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The difference between a contact form and live chat is that chat is, well, LIVE. Much more than a virtual answering service for your phones, a good chat operator can guide visitors through the website (including inventory), set appointments, provide Edmunds.com data about vehicles or CarFax reports up to twenty-four hours a day (with participating dealers and select live chat providers), and much more. The live chat operator becomes a car shopper’s ‘concierge in the cloud’.
Read the rest of the article at the source via Automotive Digital Marketing Professional Community.
You know what they say about too much of a good thing, right? It’s … well … not good. A glass of milk is a good thing; it’s full of calcium and other vitamins that every body needs. But drinking a gallon all at once? Not so much. (Don’t tempt yourself. The consequences ain’t pretty.)
When it comes to marketing, the same can be said for your attitude toward analytics. As a CMO, cultivating a data-driven marketing team can drive more insightful marketing decision-making and thus, better results. But an over-emphasis on metrics can actually lead to the opposite.
But wait … is this even a problem for CMOs and their marketing teams? If you look at all the data out there, it seems like the biggest problem that exists with the current state of marketing analytics stems from a lack of marketing analytics implementation, not an over-dependency.
According to the latest CMO Survey, 65% of companies fail to leverage marketing analytics in their marketing projects. A recent IBM Global CMO Study also reported that more than 70% of CMOs feel they “lack true insights” and are underprepared to manage all the data at their fingertips. Furthermore, a 2011 CMO Council survey found that CMOs feel overwhelmed and under pressure to understand the influx of data available to them.
Given the rapid pace at which new technology and software is emerging for marketers — and as a result, how much more data is available to them — these statistics are totally understandable. In fact, Gartner predicts that CMOs will outspend CIOs by 2017.
And as we mentioned in our 2013 Marketing Trends and Predictions Guide, while Gartner also predicts big data will drive $232 billion in IT spending through 2016, so far, it has been for engineers — not marketers. In 2013, however, we expect to see a rise of startups that are dedicated to making big data more accessible to folks on the front end, such as salespeople, business development reps, and marketing professionals. Origami Logic, to name one, aims to give marketers access to big data in a way that is digestible and usable by them specifically.
And the future for the adoption of marketing analytics looks promising. According to the CMO Survey, while CMOs reported spending only 8% of their marketing budgets on marketing analytics, they expect to increase this level to 13.5% in the next three years.
While technology has afforded marketers with a lot more available data, it’s not enough just to collect it. The power in data really boils down to your ability to effectively analyze and draw insights from it. And let’s face it: That’s a skill in itself.
The misinterpretation of data is a common thing. Mark Twain once said, “Figures don’t lie, but liars can figure.” That’s not to say that all marketers out there are purposely skewing and manipulating data in their favor. A lot of times, the misinterpretation of data happens accidentally, or as a result of misunderstanding — like thinking correlation is the same thing as causation. And believe me, it’s all too common. In fact, Smart Bear Software Founder Jason Cohen wrote a great article back in 2010 — “Avoiding Common Data-Interpretation Errors” — about this very problem. See how easy it is to unintentionally muck up the numbers? Data is some very sensitive stuff, and you can probably guess how this could affect your marketing decision-making … and not in a good way.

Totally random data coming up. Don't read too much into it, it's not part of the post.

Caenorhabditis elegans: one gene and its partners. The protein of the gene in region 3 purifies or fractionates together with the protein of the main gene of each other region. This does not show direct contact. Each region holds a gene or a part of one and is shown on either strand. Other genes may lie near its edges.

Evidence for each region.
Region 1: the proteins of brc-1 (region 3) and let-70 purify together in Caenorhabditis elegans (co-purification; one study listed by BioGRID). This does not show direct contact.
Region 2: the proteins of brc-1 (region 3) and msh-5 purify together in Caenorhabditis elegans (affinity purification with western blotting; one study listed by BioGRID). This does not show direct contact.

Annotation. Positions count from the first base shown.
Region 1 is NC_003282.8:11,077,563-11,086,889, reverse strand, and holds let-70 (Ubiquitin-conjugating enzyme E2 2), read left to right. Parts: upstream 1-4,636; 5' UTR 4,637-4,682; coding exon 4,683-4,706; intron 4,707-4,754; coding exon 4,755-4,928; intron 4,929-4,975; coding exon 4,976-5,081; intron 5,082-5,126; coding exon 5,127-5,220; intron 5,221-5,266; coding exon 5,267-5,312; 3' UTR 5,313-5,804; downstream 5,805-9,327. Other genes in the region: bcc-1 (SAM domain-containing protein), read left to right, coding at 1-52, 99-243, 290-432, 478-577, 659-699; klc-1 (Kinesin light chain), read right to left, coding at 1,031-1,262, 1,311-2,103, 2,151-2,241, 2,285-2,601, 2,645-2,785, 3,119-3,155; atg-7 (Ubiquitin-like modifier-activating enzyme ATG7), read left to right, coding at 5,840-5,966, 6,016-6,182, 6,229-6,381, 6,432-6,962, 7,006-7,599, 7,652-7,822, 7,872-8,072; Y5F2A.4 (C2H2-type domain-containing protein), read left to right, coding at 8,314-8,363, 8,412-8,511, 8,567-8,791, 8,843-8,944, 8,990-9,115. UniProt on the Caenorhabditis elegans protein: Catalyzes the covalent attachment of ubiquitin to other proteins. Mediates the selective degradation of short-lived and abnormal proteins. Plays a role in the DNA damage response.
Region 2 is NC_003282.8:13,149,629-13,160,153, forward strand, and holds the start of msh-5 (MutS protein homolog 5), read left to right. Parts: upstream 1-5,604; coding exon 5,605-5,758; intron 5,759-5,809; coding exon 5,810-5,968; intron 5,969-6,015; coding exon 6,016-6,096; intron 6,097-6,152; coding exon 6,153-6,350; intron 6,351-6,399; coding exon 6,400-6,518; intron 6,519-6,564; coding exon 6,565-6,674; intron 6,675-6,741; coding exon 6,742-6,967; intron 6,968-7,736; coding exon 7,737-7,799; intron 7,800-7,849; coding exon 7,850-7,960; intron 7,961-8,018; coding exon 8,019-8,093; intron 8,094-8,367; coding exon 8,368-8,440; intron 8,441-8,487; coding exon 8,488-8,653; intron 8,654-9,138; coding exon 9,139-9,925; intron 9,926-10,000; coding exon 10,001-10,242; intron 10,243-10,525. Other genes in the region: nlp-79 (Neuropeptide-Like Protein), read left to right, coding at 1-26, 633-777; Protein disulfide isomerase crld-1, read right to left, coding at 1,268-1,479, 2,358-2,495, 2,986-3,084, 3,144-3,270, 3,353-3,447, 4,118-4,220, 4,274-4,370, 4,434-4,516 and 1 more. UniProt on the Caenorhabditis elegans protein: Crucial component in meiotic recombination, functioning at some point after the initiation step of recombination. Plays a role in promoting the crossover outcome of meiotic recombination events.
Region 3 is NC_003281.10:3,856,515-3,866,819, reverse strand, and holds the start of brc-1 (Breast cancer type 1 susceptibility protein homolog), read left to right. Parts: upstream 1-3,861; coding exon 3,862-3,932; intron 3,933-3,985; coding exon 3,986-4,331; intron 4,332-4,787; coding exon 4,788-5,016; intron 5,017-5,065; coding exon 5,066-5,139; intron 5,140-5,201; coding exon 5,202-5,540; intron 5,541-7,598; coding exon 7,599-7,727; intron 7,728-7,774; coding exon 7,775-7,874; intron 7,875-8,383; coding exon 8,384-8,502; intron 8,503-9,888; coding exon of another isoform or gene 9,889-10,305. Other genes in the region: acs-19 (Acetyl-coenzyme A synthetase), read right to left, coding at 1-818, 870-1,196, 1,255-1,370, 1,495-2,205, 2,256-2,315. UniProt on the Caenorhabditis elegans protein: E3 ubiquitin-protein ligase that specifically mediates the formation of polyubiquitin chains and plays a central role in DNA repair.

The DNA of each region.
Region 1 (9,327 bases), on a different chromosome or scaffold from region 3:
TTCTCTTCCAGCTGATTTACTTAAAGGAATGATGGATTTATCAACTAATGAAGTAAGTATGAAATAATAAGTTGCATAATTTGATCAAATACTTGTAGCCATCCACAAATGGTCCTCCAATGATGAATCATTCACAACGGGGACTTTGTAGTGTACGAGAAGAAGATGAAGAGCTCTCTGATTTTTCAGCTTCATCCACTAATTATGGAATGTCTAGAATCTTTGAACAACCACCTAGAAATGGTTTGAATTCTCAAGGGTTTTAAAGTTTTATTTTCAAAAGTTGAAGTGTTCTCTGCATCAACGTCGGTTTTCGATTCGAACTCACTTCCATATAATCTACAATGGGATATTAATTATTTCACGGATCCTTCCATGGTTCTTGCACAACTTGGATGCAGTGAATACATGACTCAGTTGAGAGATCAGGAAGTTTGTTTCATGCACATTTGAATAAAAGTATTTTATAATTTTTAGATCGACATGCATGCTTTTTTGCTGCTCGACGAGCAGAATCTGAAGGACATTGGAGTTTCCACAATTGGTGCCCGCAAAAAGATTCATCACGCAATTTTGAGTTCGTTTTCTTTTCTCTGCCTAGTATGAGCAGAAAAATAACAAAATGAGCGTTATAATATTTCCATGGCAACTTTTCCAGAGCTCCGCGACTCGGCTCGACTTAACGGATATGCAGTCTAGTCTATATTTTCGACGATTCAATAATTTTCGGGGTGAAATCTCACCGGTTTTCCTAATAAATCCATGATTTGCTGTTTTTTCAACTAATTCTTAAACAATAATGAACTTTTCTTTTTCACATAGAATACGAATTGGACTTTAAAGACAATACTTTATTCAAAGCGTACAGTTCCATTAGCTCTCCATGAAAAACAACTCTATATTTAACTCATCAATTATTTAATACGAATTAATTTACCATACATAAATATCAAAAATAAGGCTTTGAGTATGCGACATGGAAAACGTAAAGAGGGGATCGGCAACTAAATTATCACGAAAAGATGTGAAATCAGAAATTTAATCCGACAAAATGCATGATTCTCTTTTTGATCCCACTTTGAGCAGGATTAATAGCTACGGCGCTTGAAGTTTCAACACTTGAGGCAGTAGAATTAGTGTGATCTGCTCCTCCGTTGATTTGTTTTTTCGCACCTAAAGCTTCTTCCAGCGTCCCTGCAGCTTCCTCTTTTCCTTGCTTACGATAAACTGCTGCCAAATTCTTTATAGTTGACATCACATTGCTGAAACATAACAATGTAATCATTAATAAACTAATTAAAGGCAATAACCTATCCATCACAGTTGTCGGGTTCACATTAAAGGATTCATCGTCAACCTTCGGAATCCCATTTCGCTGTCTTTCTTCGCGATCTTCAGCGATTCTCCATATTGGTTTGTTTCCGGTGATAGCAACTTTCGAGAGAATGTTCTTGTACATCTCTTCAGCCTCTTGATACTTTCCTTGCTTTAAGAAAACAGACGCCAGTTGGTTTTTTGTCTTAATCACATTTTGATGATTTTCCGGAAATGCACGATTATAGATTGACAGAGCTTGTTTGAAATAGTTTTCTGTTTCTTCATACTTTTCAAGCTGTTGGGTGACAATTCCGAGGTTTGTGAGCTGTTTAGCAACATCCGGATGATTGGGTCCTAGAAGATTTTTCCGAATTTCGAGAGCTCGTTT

Don’t get me wrong. CMOs and their marketing teams should embrace data. It’s just important to be mindful of some of the dangers that come with a dependency on metrics.
Bad data is one of these dangers, and unfortunately, there is a lo-hot of bad data out there, especially when you start to consider and question how much of it is the victim of what we just discussed: misinterpretation. That being said, there is a host of other factors that contribute to bad data: out-of-date research, unscientific processes in data collection, unreliable sources, insufficient sample sizes, irrelevant or unqualified sample participants, incomplete data, lack of statistical significance, etc. Not to mention that data derived from surveys is often dangerous in itself. Just consider this funny, yet telling example from a survey conducted by Public P…, which just goes to show that people will tell you what they think you want to hear, or that they’re willing to lie in order to sound more knowledgeable.
In fact, in a recent Harvard Business Review article, “How to Repair Your Data,” author Thomas Redman writes, “Simply put, bad data make everything about Big Data — from discovering something truly novel, to building a product or service around that discovery, to monetizing the discovery — more difficult.”
“In business, bad data can be downright dangerous,” continues Redman, citing an example of financial companies in the mid-2000s that sliced and diced bad (actually, wrong) mortgage data into collateralized debt obligations (CDOs). This bad data came to an ugly head when the financial system almost collapsed.
When it comes to data-driven decision making, the quality of your data is of utmost importance. Heed our warning: Bad data can lead to bad decisions.
I read a really poignant article from Seth Godin (ha — aren’t they all?) a few weeks ago about “Avoiding the false proxy trap.” It was actually the inspiration for this article (thanks, Seth!). His point was spot on:
It’s so true, right? Sometimes, that perfect metric to measure exactly what we’re trying to achieve in our marketing just doesn’t exist (ain’t it the truth, PR pros?). But as a great CMO who is trying to make data-driven decisions, you can’t just stand by and not try to measure its success, right?